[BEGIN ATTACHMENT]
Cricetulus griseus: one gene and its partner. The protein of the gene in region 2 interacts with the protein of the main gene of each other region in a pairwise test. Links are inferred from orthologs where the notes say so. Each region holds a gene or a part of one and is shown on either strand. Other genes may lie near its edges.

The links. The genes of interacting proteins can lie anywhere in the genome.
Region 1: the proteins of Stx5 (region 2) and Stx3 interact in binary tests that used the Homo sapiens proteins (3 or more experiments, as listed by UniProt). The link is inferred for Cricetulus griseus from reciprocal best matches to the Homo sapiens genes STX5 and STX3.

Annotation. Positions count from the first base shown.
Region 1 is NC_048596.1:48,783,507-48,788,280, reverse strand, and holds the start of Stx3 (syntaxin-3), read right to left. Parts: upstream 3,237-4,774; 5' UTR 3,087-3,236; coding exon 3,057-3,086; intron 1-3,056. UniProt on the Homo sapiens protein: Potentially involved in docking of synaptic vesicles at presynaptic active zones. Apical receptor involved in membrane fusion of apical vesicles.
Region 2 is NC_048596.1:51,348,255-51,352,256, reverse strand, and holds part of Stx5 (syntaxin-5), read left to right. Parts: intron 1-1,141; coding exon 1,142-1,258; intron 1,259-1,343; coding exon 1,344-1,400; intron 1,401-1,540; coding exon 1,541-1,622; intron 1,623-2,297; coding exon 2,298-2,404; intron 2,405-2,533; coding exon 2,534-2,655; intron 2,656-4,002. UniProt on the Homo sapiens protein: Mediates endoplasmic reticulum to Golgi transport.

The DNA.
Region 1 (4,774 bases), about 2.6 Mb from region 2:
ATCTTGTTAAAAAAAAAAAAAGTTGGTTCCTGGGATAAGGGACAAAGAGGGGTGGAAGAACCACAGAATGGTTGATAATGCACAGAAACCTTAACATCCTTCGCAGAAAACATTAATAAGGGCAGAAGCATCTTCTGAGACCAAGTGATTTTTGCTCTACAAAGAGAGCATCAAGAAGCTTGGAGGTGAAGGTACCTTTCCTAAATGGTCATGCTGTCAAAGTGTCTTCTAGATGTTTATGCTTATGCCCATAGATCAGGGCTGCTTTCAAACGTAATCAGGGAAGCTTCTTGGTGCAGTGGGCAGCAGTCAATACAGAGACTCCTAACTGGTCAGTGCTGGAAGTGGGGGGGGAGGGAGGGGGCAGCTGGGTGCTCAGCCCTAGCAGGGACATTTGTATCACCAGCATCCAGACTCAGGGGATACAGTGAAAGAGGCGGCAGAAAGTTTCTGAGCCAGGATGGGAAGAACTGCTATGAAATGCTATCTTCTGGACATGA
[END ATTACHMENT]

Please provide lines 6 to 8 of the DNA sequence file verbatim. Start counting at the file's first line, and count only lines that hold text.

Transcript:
Region 2 is NC_048596.1:51,348,255-51,352,256, reverse strand, and holds part of Stx5 (syntaxin-5), read left to right. Parts: intron 1-1,141; coding exon 1,142-1,258; intron 1,259-1,343; coding exon 1,344-1,400; intron 1,401-1,540; coding exon 1,541-1,622; intron 1,623-2,297; coding exon 2,298-2,404; intron 2,405-2,533; coding exon 2,534-2,655; intron 2,656-4,002. UniProt on the Homo sapiens protein: Mediates endoplasmic reticulum to Golgi transport.

The DNA.
Region 1 (4,774 bases), about 2.6 Mb from region 2: